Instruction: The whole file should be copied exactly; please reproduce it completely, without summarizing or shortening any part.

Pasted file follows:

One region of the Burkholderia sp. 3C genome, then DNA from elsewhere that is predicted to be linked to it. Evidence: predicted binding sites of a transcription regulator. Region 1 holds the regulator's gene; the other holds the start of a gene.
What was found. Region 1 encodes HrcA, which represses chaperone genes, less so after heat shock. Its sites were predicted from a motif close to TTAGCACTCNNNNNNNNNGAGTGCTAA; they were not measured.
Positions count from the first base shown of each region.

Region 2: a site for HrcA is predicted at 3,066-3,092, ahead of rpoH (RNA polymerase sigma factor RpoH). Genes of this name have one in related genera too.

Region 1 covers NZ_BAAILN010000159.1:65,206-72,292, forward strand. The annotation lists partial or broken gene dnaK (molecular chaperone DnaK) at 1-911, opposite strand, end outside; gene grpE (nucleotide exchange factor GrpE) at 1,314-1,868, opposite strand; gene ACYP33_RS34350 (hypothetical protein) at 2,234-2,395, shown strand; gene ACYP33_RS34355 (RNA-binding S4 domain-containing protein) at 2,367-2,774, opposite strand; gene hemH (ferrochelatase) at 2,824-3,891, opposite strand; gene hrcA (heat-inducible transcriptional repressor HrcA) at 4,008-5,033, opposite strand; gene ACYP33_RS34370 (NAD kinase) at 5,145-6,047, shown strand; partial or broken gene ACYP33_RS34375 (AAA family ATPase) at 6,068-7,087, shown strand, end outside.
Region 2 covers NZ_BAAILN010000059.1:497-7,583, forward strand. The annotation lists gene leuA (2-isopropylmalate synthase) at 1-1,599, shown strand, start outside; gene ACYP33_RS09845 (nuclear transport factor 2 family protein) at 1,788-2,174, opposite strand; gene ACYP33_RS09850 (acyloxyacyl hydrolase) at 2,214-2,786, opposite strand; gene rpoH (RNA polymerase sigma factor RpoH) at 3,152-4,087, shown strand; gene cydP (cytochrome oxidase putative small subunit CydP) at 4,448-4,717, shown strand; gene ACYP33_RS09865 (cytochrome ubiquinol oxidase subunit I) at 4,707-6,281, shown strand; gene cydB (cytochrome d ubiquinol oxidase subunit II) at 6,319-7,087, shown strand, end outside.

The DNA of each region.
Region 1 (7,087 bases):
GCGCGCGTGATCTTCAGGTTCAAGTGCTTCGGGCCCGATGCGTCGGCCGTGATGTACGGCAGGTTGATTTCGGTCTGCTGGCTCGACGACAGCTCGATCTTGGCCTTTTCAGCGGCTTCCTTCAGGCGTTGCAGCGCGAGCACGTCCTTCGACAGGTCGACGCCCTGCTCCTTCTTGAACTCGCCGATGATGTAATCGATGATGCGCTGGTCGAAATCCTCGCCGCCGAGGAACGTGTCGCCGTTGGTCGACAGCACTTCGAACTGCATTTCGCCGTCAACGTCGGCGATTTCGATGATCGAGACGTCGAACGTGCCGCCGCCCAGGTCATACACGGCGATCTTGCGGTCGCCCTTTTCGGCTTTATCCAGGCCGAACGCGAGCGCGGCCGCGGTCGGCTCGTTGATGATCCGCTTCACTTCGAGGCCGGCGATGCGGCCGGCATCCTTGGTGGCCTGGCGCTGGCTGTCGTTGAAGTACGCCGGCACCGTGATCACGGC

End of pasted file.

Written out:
One region of the Burkholderia sp. 3C genome, then DNA from elsewhere that is predicted to be linked to it. Evidence: predicted binding sites of a transcription regulator. Region 1 holds the regulator's gene; the other holds the start of a gene.
What was found. Region 1 encodes HrcA, which represses chaperone genes, less so after heat shock. Its sites were predicted from a motif close to TTAGCACTCNNNNNNNNNGAGTGCTAA; they were not measured.
Positions count from the first base shown of each region.

Region 2: a site for HrcA is predicted at 3,066-3,092, ahead of rpoH (RNA polymerase sigma factor RpoH). Genes of this name have one in related genera too.

Region 1 covers NZ_BAAILN010000159.1:65,206-72,292, forward strand. The annotation lists partial or broken gene dnaK (molecular chaperone DnaK) at 1-911, opposite strand, end outside; gene grpE (nucleotide exchange factor GrpE) at 1,314-1,868, opposite strand; gene ACYP33_RS34350 (hypothetical protein) at 2,234-2,395, shown strand; gene ACYP33_RS34355 (RNA-binding S4 domain-containing protein) at 2,367-2,774, opposite strand; gene hemH (ferrochelatase) at 2,824-3,891, opposite strand; gene hrcA (heat-inducible transcriptional repressor HrcA) at 4,008-5,033, opposite strand; gene ACYP33_RS34370 (NAD kinase) at 5,145-6,047, shown strand; partial or broken gene ACYP33_RS34375 (AAA family ATPase) at 6,068-7,087, shown strand, end outside.
Region 2 covers NZ_BAAILN010000059.1:497-7,583, forward strand. The annotation lists gene leuA (2-isopropylmalate synthase) at 1-1,599, shown strand, start outside; gene ACYP33_RS09845 (nuclear transport factor 2 family protein) at 1,788-2,174, opposite strand; gene ACYP33_RS09850 (acyloxyacyl hydrolase) at 2,214-2,786, opposite strand; gene rpoH (RNA polymerase sigma factor RpoH) at 3,152-4,087, shown strand; gene cydP (cytochrome oxidase putative small subunit CydP) at 4,448-4,717, shown strand; gene ACYP33_RS09865 (cytochrome ubiquinol oxidase subunit I) at 4,707-6,281, shown strand; gene cydB (cytochrome d ubiquinol oxidase subunit II) at 6,319-7,087, shown strand, end outside.

The DNA of each region.
Region 1 (7,087 bases):
GCGCGCGTGATCTTCAGGTTCAAGTGCTTCGGGCCCGATGCGTCGGCCGTGATGTACGGCAGGTTGATTTCGGTCTGCTGGCTCGACGACAGCTCGATCTTGGCCTTTTCAGCGGCTTCCTTCAGGCGTTGCAGCGCGAGCACGTCCTTCGACAGGTCGACGCCCTGCTCCTTCTTGAACTCGCCGATGATGTAATCGATGATGCGCTGGTCGAAATCCTCGCCGCCGAGGAACGTGTCGCCGTTGGTCGACAGCACTTCGAACTGCATTTCGCCGTCAACGTCGGCGATTTCGATGATCGAGACGTCGAACGTGCCGCCGCCCAGGTCATACACGGCGATCTTGCGGTCGCCCTTTTCGGCTTTATCCAGGCCGAACGCGAGCGCGGCCGCGGTCGGCTCGTTGATGATCCGCTTCACTTCGAGGCCGGCGATGCGGCCGGCATCCTTGGTGGCCTGGCGCTGGCTGTCGTTGAAGTACGCCGGCACCGTGATCACGGC